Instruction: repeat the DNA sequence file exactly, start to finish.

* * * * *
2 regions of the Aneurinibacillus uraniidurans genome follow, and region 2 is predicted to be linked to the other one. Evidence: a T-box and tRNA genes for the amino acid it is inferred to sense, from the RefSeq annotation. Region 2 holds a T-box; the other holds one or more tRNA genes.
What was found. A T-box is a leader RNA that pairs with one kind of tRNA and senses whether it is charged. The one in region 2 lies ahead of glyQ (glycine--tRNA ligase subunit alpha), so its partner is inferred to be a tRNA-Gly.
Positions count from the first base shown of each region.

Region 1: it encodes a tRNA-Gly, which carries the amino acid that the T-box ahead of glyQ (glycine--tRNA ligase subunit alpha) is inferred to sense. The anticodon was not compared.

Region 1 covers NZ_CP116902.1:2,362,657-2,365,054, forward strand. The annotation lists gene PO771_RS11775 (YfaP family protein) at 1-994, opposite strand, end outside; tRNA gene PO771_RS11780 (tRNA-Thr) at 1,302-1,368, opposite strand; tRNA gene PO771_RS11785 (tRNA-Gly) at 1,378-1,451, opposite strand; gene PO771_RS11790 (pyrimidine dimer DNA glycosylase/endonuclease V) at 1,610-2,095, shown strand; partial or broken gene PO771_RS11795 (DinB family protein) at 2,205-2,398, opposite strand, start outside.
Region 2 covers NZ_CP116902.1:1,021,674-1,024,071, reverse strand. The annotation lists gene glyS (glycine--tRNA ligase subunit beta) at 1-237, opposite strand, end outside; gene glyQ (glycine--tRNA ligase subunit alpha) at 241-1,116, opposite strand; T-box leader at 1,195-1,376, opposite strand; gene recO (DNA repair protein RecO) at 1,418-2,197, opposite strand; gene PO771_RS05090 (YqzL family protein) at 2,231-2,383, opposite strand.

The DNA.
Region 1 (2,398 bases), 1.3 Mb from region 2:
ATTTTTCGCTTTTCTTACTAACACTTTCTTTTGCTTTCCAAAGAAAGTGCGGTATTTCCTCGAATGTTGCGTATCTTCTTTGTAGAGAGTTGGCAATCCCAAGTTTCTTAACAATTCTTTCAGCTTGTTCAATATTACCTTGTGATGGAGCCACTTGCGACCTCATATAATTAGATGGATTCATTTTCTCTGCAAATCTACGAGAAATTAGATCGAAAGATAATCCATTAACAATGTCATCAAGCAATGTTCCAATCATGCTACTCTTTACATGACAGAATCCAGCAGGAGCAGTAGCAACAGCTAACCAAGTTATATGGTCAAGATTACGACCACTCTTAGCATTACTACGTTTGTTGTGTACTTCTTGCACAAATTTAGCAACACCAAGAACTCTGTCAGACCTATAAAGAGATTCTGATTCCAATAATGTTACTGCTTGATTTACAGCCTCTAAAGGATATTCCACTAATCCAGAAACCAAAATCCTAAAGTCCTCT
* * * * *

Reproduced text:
2 regions of the Aneurinibacillus uraniidurans genome follow, and region 2 is predicted to be linked to the other one. Evidence: a T-box and tRNA genes for the amino acid it is inferred to sense, from the RefSeq annotation. Region 2 holds a T-box; the other holds one or more tRNA genes.
What was found. A T-box is a leader RNA that pairs with one kind of tRNA and senses whether it is charged. The one in region 2 lies ahead of glyQ (glycine--tRNA ligase subunit alpha), so its partner is inferred to be a tRNA-Gly.
Positions count from the first base shown of each region.

Region 1: it encodes a tRNA-Gly, which carries the amino acid that the T-box ahead of glyQ (glycine--tRNA ligase subunit alpha) is inferred to sense. The anticodon was not compared.

Region 1 covers NZ_CP116902.1:2,362,657-2,365,054, forward strand. The annotation lists gene PO771_RS11775 (YfaP family protein) at 1-994, opposite strand, end outside; tRNA gene PO771_RS11780 (tRNA-Thr) at 1,302-1,368, opposite strand; tRNA gene PO771_RS11785 (tRNA-Gly) at 1,378-1,451, opposite strand; gene PO771_RS11790 (pyrimidine dimer DNA glycosylase/endonuclease V) at 1,610-2,095, shown strand; partial or broken gene PO771_RS11795 (DinB family protein) at 2,205-2,398, opposite strand, start outside.
Region 2 covers NZ_CP116902.1:1,021,674-1,024,071, reverse strand. The annotation lists gene glyS (glycine--tRNA ligase subunit beta) at 1-237, opposite strand, end outside; gene glyQ (glycine--tRNA ligase subunit alpha) at 241-1,116, opposite strand; T-box leader at 1,195-1,376, opposite strand; gene recO (DNA repair protein RecO) at 1,418-2,197, opposite strand; gene PO771_RS05090 (YqzL family protein) at 2,231-2,383, opposite strand.

The DNA.
Region 1 (2,398 bases), 1.3 Mb from region 2:
ATTTTTCGCTTTTCTTACTAACACTTTCTTTTGCTTTCCAAAGAAAGTGCGGTATTTCCTCGAATGTTGCGTATCTTCTTTGTAGAGAGTTGGCAATCCCAAGTTTCTTAACAATTCTTTCAGCTTGTTCAATATTACCTTGTGATGGAGCCACTTGCGACCTCATATAATTAGATGGATTCATTTTCTCTGCAAATCTACGAGAAATTAGATCGAAAGATAATCCATTAACAATGTCATCAAGCAATGTTCCAATCATGCTACTCTTTACATGACAGAATCCAGCAGGAGCAGTAGCAACAGCTAACCAAGTTATATGGTCAAGATTACGACCACTCTTAGCATTACTACGTTTGTTGTGTACTTCTTGCACAAATTTAGCAACACCAAGAACTCTGTCAGACCTATAAAGAGATTCTGATTCCAATAATGTTACTGCTTGATTTACAGCCTCTAAAGGATATTCCACTAATCCAGAAACCAAAATCCTAAAGTCCTCT